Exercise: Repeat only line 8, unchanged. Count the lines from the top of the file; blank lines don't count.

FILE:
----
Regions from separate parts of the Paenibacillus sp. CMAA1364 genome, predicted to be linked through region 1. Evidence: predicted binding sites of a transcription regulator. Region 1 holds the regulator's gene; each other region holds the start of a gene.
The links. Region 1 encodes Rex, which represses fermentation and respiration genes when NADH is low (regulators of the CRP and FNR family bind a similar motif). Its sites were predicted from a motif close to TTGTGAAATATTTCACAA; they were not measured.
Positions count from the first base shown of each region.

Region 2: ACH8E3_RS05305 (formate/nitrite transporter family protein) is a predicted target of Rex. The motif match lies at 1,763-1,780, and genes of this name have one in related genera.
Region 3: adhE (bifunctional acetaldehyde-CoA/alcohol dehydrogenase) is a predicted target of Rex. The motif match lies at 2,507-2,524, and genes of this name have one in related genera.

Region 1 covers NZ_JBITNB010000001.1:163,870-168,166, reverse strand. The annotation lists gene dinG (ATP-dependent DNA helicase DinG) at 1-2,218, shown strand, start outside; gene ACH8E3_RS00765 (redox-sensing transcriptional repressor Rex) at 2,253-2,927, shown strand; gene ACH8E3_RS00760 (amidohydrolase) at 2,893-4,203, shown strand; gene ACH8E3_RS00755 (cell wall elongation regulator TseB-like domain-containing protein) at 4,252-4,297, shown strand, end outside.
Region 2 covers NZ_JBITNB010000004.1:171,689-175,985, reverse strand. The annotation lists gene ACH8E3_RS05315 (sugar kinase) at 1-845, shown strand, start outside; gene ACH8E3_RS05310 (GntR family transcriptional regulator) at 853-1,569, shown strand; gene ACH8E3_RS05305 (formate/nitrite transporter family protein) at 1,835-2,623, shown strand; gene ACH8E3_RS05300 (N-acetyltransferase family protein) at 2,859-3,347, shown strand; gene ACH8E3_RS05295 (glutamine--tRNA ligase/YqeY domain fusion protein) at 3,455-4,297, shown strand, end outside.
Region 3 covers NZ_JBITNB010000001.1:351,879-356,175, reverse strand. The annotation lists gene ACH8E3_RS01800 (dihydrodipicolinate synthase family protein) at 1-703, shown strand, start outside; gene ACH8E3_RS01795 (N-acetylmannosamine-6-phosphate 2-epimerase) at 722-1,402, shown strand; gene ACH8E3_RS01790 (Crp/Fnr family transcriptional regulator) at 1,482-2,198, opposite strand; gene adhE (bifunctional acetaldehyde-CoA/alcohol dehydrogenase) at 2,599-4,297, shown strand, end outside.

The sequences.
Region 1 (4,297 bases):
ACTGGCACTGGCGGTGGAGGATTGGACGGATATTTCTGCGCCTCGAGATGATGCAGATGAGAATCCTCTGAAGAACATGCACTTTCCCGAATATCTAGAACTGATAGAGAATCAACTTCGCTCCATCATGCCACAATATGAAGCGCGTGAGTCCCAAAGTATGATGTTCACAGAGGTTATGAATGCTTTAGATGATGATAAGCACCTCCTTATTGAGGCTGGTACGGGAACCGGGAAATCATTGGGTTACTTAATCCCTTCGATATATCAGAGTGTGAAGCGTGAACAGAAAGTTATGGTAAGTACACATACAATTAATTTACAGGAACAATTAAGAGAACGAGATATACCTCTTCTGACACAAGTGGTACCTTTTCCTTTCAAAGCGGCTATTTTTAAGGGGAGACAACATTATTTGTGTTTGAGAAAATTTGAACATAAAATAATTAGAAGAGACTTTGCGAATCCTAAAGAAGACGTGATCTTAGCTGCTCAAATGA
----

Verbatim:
Region 3 covers NZ_JBITNB010000001.1:351,879-356,175, reverse strand. The annotation lists gene ACH8E3_RS01800 (dihydrodipicolinate synthase family protein) at 1-703, shown strand, start outside; gene ACH8E3_RS01795 (N-acetylmannosamine-6-phosphate 2-epimerase) at 722-1,402, shown strand; gene ACH8E3_RS01790 (Crp/Fnr family transcriptional regulator) at 1,482-2,198, opposite strand; gene adhE (bifunctional acetaldehyde-CoA/alcohol dehydrogenase) at 2,599-4,297, shown strand, end outside.